W. Eugene Smith took this photo of Dr. Albert Schweitzer helping to build a hospital in the Congo. It served as the lead photograph in a photo essay about Schweitzer, titled A Man of Mercy
, commissioned by Life
More than thirty years after its publication, researcher Glenn Willumson, who was writing Smith's biography, discovered something new about the photo. As he was sorting through Smith's negatives, he realized that the famous photo was actually two photos composited together. Schweitzer and the man behind him are from one negative. The hand and the saw in the foreground come from a second negative. Smith apparently inserted the hand and saw into the image to conceal an area of fogging on the main negative.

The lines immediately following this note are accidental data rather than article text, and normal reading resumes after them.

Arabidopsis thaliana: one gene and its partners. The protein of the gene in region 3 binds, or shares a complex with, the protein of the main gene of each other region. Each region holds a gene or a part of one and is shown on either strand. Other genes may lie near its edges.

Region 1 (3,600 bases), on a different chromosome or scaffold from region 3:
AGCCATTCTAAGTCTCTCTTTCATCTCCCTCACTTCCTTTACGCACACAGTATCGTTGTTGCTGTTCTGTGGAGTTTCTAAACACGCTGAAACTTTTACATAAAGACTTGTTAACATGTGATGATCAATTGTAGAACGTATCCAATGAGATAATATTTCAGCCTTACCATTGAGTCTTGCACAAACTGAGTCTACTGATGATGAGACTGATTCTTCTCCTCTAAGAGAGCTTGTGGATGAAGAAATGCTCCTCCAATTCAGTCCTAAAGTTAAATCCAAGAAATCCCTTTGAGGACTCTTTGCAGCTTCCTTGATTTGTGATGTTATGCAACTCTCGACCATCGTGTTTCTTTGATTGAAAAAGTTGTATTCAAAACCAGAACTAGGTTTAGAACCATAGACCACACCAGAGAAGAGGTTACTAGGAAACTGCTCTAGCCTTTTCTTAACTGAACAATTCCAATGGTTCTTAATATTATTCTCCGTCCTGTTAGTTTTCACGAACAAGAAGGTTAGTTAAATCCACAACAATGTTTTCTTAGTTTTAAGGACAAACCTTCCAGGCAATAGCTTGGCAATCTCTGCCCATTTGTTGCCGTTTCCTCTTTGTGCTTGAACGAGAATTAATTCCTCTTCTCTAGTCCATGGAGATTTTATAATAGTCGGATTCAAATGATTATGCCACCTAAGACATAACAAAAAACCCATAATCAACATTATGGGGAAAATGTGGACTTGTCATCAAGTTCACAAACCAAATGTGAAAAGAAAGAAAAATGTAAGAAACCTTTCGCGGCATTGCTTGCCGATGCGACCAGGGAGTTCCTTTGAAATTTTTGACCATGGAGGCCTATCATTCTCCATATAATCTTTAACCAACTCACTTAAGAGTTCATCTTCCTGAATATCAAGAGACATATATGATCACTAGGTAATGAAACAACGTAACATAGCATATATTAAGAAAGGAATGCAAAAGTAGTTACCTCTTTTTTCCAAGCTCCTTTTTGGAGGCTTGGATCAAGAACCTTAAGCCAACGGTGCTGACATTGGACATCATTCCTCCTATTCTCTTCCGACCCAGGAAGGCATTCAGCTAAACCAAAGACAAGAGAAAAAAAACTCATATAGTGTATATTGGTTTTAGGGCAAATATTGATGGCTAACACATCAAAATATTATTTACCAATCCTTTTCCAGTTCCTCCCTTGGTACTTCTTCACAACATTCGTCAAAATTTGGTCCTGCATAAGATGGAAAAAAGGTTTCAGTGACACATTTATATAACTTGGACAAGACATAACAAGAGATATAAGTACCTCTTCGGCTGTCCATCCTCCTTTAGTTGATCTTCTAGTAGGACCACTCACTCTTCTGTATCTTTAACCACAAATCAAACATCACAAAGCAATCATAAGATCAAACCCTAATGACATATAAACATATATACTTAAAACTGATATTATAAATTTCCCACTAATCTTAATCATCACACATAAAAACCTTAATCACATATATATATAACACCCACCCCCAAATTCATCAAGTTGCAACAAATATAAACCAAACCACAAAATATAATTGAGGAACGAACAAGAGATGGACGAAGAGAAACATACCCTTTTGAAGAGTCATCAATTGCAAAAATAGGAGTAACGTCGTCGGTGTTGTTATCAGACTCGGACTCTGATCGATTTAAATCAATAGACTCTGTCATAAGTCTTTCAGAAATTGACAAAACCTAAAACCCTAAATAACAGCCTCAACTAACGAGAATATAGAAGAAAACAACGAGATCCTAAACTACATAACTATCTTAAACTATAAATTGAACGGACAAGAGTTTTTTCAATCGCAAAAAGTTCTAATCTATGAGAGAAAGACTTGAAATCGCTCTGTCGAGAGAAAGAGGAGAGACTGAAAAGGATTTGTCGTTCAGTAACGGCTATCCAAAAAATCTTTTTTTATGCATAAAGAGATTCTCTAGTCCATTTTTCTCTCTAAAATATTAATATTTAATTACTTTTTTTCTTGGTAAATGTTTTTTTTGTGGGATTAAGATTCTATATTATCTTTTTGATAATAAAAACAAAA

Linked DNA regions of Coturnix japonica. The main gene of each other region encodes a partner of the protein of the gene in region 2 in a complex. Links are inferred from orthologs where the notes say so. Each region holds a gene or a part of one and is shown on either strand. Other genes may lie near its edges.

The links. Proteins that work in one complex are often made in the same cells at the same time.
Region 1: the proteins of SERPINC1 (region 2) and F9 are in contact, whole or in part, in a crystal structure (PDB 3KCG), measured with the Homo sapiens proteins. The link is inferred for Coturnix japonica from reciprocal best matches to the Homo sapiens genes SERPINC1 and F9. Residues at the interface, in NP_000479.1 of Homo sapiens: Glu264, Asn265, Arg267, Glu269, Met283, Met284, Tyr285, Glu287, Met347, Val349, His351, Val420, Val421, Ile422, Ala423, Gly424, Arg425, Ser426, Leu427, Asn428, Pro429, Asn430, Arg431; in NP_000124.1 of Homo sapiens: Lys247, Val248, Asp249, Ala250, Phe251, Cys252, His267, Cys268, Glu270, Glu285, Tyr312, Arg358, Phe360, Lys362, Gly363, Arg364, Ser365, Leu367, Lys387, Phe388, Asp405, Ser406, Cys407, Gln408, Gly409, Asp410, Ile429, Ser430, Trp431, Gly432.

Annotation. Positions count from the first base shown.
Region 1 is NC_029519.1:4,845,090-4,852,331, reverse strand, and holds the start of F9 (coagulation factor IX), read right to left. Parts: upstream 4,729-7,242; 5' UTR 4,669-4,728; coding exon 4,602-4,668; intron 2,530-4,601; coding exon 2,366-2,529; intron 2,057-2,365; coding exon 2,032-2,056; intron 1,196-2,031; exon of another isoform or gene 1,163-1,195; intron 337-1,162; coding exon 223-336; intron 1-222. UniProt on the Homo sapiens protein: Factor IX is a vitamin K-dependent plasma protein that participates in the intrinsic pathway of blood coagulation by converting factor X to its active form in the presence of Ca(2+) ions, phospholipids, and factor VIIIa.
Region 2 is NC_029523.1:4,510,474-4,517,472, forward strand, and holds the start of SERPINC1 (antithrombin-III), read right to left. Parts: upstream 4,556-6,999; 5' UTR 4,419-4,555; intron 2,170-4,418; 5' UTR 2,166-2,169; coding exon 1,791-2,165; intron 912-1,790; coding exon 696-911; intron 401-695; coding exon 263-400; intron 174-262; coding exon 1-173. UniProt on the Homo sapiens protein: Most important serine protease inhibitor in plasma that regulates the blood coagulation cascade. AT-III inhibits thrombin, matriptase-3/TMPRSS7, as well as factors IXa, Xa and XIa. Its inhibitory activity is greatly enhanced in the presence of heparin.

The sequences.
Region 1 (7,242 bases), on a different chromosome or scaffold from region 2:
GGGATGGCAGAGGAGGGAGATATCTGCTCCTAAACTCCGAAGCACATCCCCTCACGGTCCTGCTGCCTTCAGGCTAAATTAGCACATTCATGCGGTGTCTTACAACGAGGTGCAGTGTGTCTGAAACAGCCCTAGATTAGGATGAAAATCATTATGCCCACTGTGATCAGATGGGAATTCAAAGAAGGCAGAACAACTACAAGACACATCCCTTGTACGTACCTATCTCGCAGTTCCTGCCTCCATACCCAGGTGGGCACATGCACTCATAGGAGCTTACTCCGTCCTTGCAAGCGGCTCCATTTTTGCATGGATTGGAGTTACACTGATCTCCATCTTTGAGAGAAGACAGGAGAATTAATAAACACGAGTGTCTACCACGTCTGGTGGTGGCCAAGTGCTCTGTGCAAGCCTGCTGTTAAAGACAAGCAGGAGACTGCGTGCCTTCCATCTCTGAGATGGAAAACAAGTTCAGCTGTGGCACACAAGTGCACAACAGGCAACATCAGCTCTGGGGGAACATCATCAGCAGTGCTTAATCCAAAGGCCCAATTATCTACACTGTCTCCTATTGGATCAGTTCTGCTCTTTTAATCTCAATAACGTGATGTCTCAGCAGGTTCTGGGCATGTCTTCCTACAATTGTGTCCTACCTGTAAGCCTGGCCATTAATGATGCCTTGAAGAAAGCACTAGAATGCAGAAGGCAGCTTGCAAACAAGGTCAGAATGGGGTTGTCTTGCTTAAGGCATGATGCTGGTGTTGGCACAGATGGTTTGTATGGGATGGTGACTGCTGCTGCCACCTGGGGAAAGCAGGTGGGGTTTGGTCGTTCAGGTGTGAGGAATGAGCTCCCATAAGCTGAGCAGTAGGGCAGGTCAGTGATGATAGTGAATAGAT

Smith's editors at Life
never knew it was a composite image, because Smith had prepared the image in his own photo lab. This was a privilege he was allowed because of his status within the photographic community, and because he had complained about the poor quality of Life
's photo labs. The alteration violated Life
's editorial policy, but there has been little public criticism of Smith for having made the change.
Links and References
• Willumson, Glenn. (1992). W. Eugene Smith and the Photographic Essay. Cambridge University Press: 211-13.